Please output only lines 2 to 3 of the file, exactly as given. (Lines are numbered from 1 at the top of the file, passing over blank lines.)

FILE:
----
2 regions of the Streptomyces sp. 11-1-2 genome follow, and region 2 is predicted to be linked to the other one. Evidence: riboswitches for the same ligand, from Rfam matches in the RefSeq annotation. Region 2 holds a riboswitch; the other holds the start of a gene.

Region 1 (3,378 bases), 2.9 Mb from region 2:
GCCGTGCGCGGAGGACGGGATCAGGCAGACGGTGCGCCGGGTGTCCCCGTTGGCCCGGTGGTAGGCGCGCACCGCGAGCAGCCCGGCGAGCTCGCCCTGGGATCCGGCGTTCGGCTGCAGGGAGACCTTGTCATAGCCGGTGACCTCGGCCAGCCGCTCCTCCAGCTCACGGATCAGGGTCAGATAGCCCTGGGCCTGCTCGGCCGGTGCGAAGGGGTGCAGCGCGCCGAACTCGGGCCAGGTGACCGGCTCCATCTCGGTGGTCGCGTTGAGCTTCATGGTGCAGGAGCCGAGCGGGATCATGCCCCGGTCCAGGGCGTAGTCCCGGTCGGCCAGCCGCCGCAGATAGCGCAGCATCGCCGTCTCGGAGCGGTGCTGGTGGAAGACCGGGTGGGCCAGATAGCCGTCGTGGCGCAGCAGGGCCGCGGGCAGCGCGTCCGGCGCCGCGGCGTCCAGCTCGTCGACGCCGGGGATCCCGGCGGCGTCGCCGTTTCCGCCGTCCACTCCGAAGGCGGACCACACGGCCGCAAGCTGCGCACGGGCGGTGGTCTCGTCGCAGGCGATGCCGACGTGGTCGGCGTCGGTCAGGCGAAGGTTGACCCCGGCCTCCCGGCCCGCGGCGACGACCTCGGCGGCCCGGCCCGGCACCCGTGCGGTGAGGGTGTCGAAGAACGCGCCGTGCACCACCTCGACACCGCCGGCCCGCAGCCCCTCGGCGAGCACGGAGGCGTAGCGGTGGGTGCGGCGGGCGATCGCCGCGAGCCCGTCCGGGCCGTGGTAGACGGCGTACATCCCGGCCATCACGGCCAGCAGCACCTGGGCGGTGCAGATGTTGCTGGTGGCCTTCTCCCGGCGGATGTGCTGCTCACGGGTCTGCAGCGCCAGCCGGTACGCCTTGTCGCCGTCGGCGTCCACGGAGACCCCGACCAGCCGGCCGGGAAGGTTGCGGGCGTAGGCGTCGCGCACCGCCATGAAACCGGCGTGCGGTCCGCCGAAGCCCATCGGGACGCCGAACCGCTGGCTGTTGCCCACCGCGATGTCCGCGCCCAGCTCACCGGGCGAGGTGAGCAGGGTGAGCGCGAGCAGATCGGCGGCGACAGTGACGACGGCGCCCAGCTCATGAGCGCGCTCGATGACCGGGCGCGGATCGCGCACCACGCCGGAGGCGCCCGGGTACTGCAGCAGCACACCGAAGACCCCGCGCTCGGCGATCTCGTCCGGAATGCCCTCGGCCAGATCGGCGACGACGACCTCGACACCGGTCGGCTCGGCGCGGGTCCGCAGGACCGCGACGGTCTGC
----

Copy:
Region 1 (3,378 bases), 2.9 Mb from region 2:
GCCGTGCGCGGAGGACGGGATCAGGCAGACGGTGCGCCGGGTGTCCCCGTTGGCCCGGTGGTAGGCGCGCACCGCGAGCAGCCCGGCGAGCTCGCCCTGGGATCCGGCGTTCGGCTGCAGGGAGACCTTGTCATAGCCGGTGACCTCGGCCAGCCGCTCCTCCAGCTCACGGATCAGGGTCAGATAGCCCTGGGCCTGCTCGGCCGGTGCGAAGGGGTGCAGCGCGCCGAACTCGGGCCAGGTGACCGGCTCCATCTCGGTGGTCGCGTTGAGCTTCATGGTGCAGGAGCCGAGCGGGATCATGCCCCGGTCCAGGGCGTAGTCCCGGTCGGCCAGCCGCCGCAGATAGCGCAGCATCGCCGTCTCGGAGCGGTGCTGGTGGAAGACCGGGTGGGCCAGATAGCCGTCGTGGCGCAGCAGGGCCGCGGGCAGCGCGTCCGGCGCCGCGGCGTCCAGCTCGTCGACGCCGGGGATCCCGGCGGCGTCGCCGTTTCCGCCGTCCACTCCGAAGGCGGACCACACGGCCGCAAGCTGCGCACGGGCGGTGGTCTCGTCGCAGGCGATGCCGACGTGGTCGGCGTCGGTCAGGCGAAGGTTGACCCCGGCCTCCCGGCCCGCGGCGACGACCTCGGCGGCCCGGCCCGGCACCCGTGCGGTGAGGGTGTCGAAGAACGCGCCGTGCACCACCTCGACACCGCCGGCCCGCAGCCCCTCGGCGAGCACGGAGGCGTAGCGGTGGGTGCGGCGGGCGATCGCCGCGAGCCCGTCCGGGCCGTGGTAGACGGCGTACATCCCGGCCATCACGGCCAGCAGCACCTGGGCGGTGCAGATGTTGCTGGTGGCCTTCTCCCGGCGGATGTGCTGCTCACGGGTCTGCAGCGCCAGCCGGTACGCCTTGTCGCCGTCGGCGTCCACGGAGACCCCGACCAGCCGGCCGGGAAGGTTGCGGGCGTAGGCGTCGCGCACCGCCATGAAACCGGCGTGCGGTCCGCCGAAGCCCATCGGGACGCCGAACCGCTGGCTGTTGCCCACCGCGATGTCCGCGCCCAGCTCACCGGGCGAGGTGAGCAGGGTGAGCGCGAGCAGATCGGCGGCGACAGTGACGACGGCGCCCAGCTCATGAGCGCGCTCGATGACCGGGCGCGGATCGCGCACCACGCCGGAGGCGCCCGGGTACTGCAGCAGCACACCGAAGACCCCGCGCTCGGCGATCTCGTCCGGAATGCCCTCGGCCAGATCGGCGACGACGACCTCGACACCGGTCGGCTCGGCGCGGGTCCGCAGGACCGCGACGGTCTGC